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Seven things to know about the 78th Masters:

1. A Masters without Tiger

Tiger Woods, a four-time Masters champion, had back surgery to relieve a pinched nerve 10 days before the opening round. He will not play the Masters for the first time since 1994, when he was a senior in high school.

2. Ode to Eisenhower Tree

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The most famous tree at Augusta National is no more. The Eisenhower Tree, a 65-foot loblolly pine that was about 210 yards off the tee on No. 17, could not be saved from extensive damage caused by an ice storm in February. It was named after former President Dwight D. Eisenhower, an Augusta member who hit into it so often he proposed chopping it down during a club meeting in 1956. Eisenhower, running for re-election, was overruled.

3. The rookies

At 23, the number of first-timers at the Masters is the most since 1935, and this is believed to be the strongest rookie class ever. Ten of 17 professionals are in the top 50 in the world ranking, led by 20-year-old Jordan Spieth at No. 13.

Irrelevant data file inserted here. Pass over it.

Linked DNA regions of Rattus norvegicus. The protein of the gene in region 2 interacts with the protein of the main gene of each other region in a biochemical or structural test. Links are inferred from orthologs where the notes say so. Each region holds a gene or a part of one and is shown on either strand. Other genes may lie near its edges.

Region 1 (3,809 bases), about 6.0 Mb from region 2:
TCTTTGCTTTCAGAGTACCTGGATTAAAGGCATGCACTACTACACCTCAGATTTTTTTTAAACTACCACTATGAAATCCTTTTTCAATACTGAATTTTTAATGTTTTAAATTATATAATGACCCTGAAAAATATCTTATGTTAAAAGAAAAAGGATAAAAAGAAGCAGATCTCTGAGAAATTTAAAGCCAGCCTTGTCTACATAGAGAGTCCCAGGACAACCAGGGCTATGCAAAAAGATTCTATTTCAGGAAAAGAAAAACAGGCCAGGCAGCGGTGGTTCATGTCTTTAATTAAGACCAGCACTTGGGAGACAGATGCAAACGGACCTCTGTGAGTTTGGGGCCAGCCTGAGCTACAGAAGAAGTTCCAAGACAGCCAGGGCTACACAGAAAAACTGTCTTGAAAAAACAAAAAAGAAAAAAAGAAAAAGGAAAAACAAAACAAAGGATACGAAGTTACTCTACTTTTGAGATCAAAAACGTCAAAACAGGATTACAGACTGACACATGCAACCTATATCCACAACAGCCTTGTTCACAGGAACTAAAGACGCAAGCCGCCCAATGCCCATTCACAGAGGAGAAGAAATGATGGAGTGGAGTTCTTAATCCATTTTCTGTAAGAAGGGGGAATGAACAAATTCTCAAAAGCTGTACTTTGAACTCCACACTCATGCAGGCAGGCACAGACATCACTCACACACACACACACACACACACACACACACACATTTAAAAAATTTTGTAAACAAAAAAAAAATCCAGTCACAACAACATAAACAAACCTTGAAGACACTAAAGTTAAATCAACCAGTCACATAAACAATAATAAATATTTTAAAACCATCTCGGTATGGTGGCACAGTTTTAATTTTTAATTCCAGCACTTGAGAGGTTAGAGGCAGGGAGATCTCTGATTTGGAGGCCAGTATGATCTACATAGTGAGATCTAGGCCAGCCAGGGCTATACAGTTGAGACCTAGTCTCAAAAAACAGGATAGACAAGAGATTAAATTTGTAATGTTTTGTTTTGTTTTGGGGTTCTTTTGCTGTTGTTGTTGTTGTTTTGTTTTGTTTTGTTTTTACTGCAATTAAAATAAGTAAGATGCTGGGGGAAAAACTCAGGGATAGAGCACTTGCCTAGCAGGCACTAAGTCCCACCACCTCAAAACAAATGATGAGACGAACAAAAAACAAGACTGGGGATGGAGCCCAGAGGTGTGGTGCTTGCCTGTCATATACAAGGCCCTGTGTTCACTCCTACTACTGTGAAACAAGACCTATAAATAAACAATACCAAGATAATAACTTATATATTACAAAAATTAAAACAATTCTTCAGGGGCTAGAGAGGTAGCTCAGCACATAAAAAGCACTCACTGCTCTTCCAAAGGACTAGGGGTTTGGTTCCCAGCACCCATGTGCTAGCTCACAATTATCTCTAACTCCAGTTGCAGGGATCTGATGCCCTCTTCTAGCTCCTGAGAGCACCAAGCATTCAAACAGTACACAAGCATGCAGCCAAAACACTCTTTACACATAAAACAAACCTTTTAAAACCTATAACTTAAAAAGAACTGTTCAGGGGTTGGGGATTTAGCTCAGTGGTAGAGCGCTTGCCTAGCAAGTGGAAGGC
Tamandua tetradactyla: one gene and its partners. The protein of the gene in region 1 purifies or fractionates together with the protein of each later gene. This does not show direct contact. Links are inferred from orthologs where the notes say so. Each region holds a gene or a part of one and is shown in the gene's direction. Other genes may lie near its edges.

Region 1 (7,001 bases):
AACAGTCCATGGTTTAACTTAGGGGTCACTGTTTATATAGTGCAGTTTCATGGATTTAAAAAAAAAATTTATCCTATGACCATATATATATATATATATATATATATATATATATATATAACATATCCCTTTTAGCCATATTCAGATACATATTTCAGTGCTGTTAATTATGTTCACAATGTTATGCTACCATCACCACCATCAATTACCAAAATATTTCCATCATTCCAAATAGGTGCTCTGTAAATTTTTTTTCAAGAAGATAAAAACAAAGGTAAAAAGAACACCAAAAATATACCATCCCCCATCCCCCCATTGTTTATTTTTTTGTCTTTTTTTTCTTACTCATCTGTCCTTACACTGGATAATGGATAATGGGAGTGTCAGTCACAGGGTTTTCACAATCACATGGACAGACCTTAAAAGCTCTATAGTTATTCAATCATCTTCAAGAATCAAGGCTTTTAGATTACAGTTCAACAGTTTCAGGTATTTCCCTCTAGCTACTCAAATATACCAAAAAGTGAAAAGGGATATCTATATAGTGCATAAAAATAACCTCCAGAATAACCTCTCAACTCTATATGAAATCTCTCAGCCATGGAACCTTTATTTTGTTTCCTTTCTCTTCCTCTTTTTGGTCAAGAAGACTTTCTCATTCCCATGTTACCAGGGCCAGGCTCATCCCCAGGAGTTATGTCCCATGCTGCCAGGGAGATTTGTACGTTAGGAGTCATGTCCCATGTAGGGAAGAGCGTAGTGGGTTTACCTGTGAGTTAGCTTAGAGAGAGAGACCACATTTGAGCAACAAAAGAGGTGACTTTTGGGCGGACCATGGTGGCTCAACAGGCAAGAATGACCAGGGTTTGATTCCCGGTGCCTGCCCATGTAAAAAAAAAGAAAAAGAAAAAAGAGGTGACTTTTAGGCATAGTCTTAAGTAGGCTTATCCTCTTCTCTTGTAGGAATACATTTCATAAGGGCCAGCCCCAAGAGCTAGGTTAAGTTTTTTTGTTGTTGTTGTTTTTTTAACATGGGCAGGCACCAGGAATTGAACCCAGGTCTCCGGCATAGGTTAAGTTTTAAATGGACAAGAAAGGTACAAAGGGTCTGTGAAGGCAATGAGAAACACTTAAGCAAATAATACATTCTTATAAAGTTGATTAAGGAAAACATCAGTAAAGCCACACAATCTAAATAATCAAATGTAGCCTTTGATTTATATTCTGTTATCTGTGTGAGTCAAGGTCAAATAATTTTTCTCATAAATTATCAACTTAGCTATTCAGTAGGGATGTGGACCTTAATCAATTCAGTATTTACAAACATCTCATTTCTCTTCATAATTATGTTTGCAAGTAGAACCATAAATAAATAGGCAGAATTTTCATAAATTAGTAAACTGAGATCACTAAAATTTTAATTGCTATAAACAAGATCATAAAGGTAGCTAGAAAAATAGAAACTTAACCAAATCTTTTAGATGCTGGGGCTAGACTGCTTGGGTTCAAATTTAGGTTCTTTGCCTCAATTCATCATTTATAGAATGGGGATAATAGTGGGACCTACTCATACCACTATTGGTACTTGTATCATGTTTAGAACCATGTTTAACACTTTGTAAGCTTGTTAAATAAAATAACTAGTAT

4. Unpredictable Phil

Phil Mickelson had a runner-up finish in Abu Dhabi to start his season, and he hasn’t cracked the top 15 in any tournament since. He has withdrawn twice because of soreness in his back. A victory would tie him with Woods and Arnold Palmer with four green jackets.

5. House rules

The Masters will be under greater scrutiny than usual over the rules after what happened with Woods last year, when he was penalized two shots for taking an improper drop. Even though he had already signed his card, he was allowed to play because of what Augusta National called a committee error.

6. Father and son

Kevin Stadler won the Phoenix Open, so he will join his father, Craig Stadler, the 1982 champ, as the only father and son to play in the same Masters.

7. Irish eyes are smiling?

This could be good news for Northern Ireland’s Graeme McDowell, Rory McIlroy and Darren Clarke. The other four majors Woods didn’t play because of injury were won by Padraig Harrington of Ireland (2008 British Open and ’08 PGA), McIlroy (2011 U.S. Open) and Clarke (2011 British Open).

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